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Council Rocks in Saint David, Arizona

It topped out at 57 degrees but felt much warmer on a mid-December day when we rode to Council Rocks. It took us a little over an hour to get to the trailhead from our location in Pearce, Arizona. Council Rocks is located on the western end of the Dragoon Mountains. (Complete directions can be found here.)

Forest road #687 access is bumpy and challenging. It is best attempted in a high-clearance vehicle. Our camp neighbor and friend, Jim, warned us of some areas that might create issues for our truck and trailer. We were using our truck and the Lazy Horse Ranch gooseneck stock trailer. With that in mind, we stopped at one point and dropped the tailgate, to protect it from abuse by the trailer. Alas, we were too late… one pitch of the trailer prior to our precautions put a kink in the tailgate. That was a real bummer.

Heading out

There is a nice pull-off area to park. We encountered a single couple in a car at the parking spot. They were just hanging out, enjoying the day. They came over to meet the horses. The dogs were more than ready to roll…

It is an easy ride. All told, we did 8 miles. Elevation climb is less than a thousand feet. We spent less than 3 hours in the saddle. However, be sure and plan for some time to tie up the horses and explore Council Rocks. More on that momentarily…

On the ride out, we encountered another couple of people at the human trailhead. About halfway to Council Rocks, there was a group of about a dozen senior adults on what was presumably a paid, guided adventure. They had a well-stocked and well-planned campsite. We passed them as they were heading out on a hike. The dogs enjoyed checking out their apparently enticing-smelling campground!

Right past their campground was a gate. It is not really a horse-friendly gate, as the top is low and the chain is very low. Nevertheless, I managed to open it on horseback on the way out, without difficulty. Not so on the return trip. Kadeen was apparently in a big toot to get back to the trailer. He barged through before I was ready, and my knee took a serious hit on the metal gate. Weeks later, it was still sore.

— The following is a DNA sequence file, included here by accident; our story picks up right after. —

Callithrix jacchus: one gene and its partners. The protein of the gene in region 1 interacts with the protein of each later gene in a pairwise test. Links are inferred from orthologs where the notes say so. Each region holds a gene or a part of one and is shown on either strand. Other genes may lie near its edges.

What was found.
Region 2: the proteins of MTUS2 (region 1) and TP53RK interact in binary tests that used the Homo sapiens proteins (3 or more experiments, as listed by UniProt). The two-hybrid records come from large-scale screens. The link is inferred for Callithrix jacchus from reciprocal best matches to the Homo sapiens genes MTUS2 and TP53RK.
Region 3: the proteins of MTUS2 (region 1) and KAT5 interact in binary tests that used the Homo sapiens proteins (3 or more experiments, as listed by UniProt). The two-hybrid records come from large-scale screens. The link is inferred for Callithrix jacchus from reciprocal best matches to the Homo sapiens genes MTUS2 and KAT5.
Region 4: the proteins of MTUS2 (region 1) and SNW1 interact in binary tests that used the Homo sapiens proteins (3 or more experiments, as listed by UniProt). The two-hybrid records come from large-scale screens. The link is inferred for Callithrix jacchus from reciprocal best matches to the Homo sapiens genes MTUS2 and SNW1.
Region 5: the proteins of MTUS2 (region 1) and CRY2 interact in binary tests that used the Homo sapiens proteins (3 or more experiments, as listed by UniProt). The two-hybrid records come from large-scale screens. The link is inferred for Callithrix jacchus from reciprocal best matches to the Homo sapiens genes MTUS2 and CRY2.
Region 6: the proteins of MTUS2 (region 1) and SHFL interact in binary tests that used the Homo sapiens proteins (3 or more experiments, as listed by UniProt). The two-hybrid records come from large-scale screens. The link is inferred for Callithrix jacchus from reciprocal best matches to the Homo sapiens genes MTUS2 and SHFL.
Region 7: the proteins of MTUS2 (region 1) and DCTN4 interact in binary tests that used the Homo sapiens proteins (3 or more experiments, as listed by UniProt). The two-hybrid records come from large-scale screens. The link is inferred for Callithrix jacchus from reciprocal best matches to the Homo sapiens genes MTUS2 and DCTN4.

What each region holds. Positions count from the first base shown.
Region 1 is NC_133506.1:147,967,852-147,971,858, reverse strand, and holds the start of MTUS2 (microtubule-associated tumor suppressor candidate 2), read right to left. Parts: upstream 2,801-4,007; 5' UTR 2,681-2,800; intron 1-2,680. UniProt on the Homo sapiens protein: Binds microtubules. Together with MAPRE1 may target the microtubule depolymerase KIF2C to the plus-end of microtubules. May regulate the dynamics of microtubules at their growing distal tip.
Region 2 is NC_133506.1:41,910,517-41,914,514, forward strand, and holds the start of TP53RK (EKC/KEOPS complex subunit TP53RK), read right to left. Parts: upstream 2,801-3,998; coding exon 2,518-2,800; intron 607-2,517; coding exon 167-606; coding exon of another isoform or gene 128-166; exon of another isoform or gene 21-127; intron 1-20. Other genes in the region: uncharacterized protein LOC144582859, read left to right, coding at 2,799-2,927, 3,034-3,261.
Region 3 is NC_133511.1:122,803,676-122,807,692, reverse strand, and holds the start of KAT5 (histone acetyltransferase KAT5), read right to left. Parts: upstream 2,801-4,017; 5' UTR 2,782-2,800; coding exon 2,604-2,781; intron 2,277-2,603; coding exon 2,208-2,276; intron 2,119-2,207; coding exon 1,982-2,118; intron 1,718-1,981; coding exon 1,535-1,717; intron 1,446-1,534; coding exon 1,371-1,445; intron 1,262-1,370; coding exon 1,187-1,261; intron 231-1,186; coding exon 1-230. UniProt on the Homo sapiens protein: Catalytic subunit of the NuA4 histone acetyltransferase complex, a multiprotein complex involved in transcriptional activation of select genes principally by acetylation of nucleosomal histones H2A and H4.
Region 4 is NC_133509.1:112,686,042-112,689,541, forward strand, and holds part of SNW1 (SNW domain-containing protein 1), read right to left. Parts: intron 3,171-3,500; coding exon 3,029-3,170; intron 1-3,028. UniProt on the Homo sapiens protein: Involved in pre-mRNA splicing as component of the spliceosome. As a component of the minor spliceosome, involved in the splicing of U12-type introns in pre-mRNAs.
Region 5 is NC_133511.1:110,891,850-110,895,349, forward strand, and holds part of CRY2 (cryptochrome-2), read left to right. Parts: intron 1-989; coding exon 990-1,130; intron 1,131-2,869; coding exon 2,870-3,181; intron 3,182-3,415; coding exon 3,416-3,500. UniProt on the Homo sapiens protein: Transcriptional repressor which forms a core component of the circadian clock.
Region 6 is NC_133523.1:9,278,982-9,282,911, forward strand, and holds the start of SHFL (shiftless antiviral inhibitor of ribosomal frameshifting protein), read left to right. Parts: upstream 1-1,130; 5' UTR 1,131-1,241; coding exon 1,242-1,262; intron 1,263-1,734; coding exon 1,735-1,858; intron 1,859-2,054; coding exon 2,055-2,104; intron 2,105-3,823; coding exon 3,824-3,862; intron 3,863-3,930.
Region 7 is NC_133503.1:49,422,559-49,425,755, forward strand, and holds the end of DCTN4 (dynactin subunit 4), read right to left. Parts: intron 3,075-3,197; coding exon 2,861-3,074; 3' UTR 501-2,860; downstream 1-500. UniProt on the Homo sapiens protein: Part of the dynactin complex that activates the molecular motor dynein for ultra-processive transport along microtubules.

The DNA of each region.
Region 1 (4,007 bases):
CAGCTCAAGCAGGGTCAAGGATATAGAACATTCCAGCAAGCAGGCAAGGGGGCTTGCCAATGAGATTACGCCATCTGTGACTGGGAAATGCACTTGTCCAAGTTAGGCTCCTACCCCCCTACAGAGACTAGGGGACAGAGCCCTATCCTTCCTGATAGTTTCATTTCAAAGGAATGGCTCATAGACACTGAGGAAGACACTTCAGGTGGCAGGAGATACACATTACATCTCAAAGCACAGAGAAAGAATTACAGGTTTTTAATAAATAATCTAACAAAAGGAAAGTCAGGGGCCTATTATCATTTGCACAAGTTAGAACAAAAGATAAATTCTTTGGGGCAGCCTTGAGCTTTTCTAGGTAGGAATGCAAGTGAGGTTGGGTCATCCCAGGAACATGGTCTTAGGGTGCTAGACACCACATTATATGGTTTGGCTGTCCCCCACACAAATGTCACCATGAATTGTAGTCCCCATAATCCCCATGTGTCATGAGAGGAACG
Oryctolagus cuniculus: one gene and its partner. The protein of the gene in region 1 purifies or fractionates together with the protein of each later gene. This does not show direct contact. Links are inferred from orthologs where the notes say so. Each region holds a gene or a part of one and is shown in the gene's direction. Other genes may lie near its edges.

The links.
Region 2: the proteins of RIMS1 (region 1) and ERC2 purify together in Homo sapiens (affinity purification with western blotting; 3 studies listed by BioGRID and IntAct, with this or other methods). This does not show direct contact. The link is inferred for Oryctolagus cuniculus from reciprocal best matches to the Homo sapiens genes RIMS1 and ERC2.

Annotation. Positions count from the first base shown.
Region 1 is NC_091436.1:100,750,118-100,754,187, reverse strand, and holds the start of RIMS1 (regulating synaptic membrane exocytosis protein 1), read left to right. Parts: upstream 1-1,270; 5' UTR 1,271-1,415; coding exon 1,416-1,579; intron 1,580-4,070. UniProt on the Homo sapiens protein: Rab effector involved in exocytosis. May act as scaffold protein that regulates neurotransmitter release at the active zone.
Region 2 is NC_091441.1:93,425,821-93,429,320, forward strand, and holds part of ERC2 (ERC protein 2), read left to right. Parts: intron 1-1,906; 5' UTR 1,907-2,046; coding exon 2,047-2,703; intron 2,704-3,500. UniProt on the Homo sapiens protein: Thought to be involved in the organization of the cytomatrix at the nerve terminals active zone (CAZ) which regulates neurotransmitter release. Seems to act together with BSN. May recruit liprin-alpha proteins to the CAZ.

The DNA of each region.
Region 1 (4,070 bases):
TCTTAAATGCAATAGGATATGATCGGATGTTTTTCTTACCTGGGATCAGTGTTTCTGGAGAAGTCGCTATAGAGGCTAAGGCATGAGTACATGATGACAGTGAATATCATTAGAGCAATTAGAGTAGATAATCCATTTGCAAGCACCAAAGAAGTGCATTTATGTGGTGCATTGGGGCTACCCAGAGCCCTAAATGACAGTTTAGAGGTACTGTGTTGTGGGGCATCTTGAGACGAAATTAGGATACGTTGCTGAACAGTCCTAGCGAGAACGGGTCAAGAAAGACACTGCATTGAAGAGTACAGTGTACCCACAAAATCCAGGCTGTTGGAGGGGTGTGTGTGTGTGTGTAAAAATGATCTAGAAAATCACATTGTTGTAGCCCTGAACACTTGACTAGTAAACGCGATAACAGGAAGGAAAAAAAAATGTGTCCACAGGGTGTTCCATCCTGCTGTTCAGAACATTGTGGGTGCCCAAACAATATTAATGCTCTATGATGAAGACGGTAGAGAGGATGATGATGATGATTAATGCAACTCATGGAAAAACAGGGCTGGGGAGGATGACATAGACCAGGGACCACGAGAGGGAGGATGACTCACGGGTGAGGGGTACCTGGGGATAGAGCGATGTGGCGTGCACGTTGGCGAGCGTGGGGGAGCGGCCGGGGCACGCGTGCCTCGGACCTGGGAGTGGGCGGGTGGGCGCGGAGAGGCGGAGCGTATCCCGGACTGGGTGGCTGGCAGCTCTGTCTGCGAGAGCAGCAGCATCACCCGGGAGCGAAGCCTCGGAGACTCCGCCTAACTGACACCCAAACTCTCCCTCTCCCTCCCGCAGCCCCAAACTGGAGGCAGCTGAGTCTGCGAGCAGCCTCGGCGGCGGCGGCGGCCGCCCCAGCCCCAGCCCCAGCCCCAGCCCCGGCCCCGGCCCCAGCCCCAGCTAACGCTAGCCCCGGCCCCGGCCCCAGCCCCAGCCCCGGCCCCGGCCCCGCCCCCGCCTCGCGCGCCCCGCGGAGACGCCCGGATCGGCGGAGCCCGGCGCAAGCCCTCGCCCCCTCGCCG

Pictographs and hollowed out holes

We stopped for lunch at the base of Council Rocks. Jim stayed with our tree-tied horses, while Alan and I hiked to the top. That is never an easy feat in cowboy boots. When you reach the spot you are met by a sign explaining the wonders of the area. The pictographs are thought to be painted by early Mongolian peoples approximately a thousand years ago. They are also thought to be responsible for the hollowed-out holes, used for grinding nuts and seeds. The dogs were very grateful that the holes contained some water! We are not certain how the holes in the vertical rock face came to be…

Alan and I (and the dogs) enjoyed climbing around the huge boulders and exploring the hidden caves and crevices. One can imagine the history that played out in this amazing place. Words are inadequate to describe the views when I have so many awesome photos…

Be sure and keep an eye out for the “Praying Nun” rock formation. You can spot her about a half-mile after hitting the open plane, just before arriving at Council Rock.

I keep teasing you with a promo for Fort Bowie. I have tons of photos, and there is a huge amount of history there. But I am writing these blogs in order of our rides. I have one more account of a trip to the Cochise Stronghold… and then Fort Bowie.

Also coming soon… Are you fearful in the saddle? I was surprised by a recent statistic in a Horse & Rider poll that discussed how many riders are “sometimes” or “often” fearful in the saddle. Stay tuned!

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